Sometimes he asked me where we were. "We're in San Diego," I answered. "Where our cousins live. You're in a nursing home, doing rehab to help you get stronger." I didn't believe that last phrase. I wondered if he knew that I didn't.

He could still swallow, but had to eat pureed food and drink thickened liquids. Once, as Sue was helping him drink some thickened ice tea, she asked how it tasted. He answered, "Lousy." And smiled. That was one of several times he showed his old wry self to us. The other was when two of the women in his earlier life called in one morning to send love, one after the other. I told Pat, "Now all your women are lined up." He gave me a classic Pat deadpan look. Then a smile. It amazed me that, even in the last weeks, signs of his distinctive personality flashed through.

I reject vehemently the idea that the Alzheimer's/dementia victim disappears in the disease, that the person the caregiver once knew no longer exists or can be reached. It would be easier if this were true. But my experience was that Pat was definitely still there, even up to the last hours of his life. Stripped of all that he had been able to do, to say, to think and to dream, the essential man was still there, reaching through the wall of illness at times to contact me and others he loved.

I can't imagine what it must be like to be trapped inside this disease. My hope is that deep spiritual communication is taking place between the patient and her or his God. When a priest visited to give Pat communion, he was visibly comforted and gave her a smile that lit up the room when she held his hand and said the Lord's Prayer. She said she'd never seen anything like it.

In the final reaches of illness, it becomes very hard for the caregiver to communicate the condition of his or her spouse or sweetheart. I really didn't know how to reply when friends asked, "How's Pat?" Which doesn't mean at all that I didn't want them to ask. I just didn't know how he was. He was far beyond thin; the bones in his arms reminded me of chicken wings. He slept more and more, ate less and less. He often gazed at something I couldn't see, his eyes following movement, his face lit most often in a smile of beatific delight. Once I asked him if he saw something. He nodded. I asked, "Is it beautiful?" He replied, "Yes."

By late November, after he suffered several seizures, my guess was that Pat was dying, but I didn't especially want to tell that to concerned friends, because I didn't know if it was imminent or months away. His doctor said he had sustained profound and probably irreparable neural damage, although a CT showed no evidence of new strokes. Just a culmination of all the TIA's, a soaking with sodium during the renal failure and the relentless ravages of beta amyloid plaques.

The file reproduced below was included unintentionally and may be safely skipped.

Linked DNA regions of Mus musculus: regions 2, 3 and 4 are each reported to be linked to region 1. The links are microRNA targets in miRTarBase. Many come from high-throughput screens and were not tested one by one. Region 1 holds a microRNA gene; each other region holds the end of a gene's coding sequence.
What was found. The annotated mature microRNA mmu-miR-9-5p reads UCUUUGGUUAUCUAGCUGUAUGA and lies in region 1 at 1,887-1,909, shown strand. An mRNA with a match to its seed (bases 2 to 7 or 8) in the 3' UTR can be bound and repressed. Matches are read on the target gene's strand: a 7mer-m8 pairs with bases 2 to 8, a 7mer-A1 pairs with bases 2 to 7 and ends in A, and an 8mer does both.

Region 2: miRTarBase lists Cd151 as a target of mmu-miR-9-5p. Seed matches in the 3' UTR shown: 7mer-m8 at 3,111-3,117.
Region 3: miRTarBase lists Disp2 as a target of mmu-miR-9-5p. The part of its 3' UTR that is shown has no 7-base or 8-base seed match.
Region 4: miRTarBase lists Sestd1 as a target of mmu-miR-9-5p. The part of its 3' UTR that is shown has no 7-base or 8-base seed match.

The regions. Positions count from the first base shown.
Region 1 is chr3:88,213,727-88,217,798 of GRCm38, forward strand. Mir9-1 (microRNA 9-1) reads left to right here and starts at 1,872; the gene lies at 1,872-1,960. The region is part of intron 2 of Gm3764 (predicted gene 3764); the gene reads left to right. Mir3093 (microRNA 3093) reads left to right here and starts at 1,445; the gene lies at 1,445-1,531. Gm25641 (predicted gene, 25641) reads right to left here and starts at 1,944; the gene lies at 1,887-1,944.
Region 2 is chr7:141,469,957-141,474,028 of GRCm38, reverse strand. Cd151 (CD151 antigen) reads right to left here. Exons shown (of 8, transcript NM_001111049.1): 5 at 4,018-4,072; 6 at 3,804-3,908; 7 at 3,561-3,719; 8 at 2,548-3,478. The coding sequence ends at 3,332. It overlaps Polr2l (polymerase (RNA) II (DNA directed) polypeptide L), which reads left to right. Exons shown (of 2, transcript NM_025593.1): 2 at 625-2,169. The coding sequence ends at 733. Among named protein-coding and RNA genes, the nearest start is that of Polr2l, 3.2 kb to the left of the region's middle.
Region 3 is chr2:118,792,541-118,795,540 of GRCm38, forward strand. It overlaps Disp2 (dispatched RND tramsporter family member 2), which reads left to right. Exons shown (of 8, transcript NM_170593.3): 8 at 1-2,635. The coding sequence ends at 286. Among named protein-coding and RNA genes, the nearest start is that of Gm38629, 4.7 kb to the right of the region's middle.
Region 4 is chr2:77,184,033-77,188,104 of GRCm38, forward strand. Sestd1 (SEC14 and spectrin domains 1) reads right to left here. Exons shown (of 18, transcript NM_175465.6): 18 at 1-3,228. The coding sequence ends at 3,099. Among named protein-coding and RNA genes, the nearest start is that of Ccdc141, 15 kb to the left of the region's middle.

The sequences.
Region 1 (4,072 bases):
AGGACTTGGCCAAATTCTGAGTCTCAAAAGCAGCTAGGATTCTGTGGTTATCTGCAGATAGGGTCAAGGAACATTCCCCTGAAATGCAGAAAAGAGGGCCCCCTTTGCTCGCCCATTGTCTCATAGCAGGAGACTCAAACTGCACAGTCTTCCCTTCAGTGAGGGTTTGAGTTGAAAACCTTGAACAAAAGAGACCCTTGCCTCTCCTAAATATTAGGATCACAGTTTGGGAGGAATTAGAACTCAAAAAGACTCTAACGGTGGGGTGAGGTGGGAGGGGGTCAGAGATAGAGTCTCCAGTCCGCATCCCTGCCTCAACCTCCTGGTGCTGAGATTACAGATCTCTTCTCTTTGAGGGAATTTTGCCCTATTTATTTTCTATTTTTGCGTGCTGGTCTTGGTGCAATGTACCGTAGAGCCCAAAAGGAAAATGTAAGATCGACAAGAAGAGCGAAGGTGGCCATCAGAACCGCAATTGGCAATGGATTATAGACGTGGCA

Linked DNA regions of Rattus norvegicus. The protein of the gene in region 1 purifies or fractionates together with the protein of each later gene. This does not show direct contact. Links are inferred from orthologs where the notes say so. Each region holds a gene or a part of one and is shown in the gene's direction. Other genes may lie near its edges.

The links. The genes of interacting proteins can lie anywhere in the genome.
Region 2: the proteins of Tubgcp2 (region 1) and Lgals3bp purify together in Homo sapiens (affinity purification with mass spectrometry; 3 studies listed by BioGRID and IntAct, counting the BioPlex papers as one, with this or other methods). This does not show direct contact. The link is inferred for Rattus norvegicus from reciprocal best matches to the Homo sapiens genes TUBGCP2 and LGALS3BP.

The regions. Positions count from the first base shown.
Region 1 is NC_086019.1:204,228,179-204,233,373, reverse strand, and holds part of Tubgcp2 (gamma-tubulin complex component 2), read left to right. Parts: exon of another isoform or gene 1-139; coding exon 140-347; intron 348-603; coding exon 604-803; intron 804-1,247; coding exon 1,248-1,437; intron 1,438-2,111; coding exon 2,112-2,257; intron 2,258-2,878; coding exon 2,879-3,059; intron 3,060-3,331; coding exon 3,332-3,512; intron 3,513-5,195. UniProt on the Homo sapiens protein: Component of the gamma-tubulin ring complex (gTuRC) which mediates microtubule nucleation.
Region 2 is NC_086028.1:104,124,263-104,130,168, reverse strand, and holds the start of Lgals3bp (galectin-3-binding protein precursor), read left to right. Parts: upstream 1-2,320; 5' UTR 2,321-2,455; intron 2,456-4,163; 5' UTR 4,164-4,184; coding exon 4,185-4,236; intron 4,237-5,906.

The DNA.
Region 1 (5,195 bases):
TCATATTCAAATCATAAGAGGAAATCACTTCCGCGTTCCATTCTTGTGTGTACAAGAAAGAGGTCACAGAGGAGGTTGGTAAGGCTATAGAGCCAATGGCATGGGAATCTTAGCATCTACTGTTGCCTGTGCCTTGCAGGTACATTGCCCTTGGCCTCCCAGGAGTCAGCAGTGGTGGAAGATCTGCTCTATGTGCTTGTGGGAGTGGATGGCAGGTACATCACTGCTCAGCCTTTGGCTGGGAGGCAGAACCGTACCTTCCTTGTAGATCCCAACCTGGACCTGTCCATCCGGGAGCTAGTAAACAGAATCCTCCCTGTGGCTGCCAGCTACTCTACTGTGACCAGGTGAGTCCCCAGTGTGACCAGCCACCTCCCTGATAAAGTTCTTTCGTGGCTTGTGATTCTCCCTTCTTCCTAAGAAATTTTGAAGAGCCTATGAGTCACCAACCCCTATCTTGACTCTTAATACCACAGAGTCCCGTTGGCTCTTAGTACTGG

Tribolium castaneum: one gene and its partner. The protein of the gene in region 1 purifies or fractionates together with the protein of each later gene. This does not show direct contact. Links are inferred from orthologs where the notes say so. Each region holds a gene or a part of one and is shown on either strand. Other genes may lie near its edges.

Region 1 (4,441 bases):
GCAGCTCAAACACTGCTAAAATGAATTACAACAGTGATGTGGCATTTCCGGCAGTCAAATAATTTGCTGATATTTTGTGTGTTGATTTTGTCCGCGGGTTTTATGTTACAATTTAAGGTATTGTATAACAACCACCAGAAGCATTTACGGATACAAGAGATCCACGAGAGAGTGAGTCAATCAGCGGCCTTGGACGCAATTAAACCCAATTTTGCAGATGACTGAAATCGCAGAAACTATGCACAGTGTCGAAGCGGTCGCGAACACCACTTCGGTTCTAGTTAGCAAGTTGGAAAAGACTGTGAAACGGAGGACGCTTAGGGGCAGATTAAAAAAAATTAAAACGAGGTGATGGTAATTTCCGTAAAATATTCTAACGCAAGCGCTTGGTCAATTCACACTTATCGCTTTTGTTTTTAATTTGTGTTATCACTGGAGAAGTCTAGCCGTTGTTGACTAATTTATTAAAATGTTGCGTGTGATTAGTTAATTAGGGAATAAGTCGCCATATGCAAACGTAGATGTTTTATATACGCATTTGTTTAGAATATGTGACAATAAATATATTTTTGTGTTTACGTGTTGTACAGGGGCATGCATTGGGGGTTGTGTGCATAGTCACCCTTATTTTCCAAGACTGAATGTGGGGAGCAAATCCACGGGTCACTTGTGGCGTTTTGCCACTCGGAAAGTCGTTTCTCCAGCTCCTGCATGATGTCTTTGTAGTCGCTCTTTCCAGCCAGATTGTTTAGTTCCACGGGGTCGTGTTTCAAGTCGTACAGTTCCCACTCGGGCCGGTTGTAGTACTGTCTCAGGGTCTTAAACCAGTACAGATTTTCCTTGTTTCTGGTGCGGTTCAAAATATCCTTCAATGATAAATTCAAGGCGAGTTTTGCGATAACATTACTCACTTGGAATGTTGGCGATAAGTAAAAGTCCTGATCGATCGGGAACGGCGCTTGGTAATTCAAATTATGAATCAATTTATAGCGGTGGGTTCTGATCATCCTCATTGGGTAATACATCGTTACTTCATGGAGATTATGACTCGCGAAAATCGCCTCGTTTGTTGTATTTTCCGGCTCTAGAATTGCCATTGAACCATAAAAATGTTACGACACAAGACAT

The strange thing, though, was that his mental state seemed to become more clear as his bodily systems collapsed. My theory is that, once he was no longer eating much, the burden of digesting and metabolizing was lifted and his energy could divert to recognition. When I spoke to him, I felt that I could use regular speech again, instead of the slow, short sentences I'd tried to employ for the last year, and that he was understanding me. Even on the last day of his life, he recognized me, turning his eyes toward my face. He recognized his friend Bill, who drove all the way down from LA just to say goodbye.

And he knew Chris, his son. It was Chris who was with Pat when he died. I had stepped out to nap, anticipating a second all-night vigil. This was, I recognized later, just as it should have been.  Pat was with his baby son when he took his first breath and it was fitting that Chris was with his dad when he took his last.

I arrived just a couple of minutes afterwards. I knelt by the bed to stroke my husband's face, his hands and chest, to say those hard farewells, while my cousin's wife read Psalm 139:  "Oh. Lord, you have searched me and known me. You know my sitting down and my rising up. Darkness is not dark to you; the night is as bright as the day. Darkness and light to you are both alike."

These are the mysteries of our human mortality.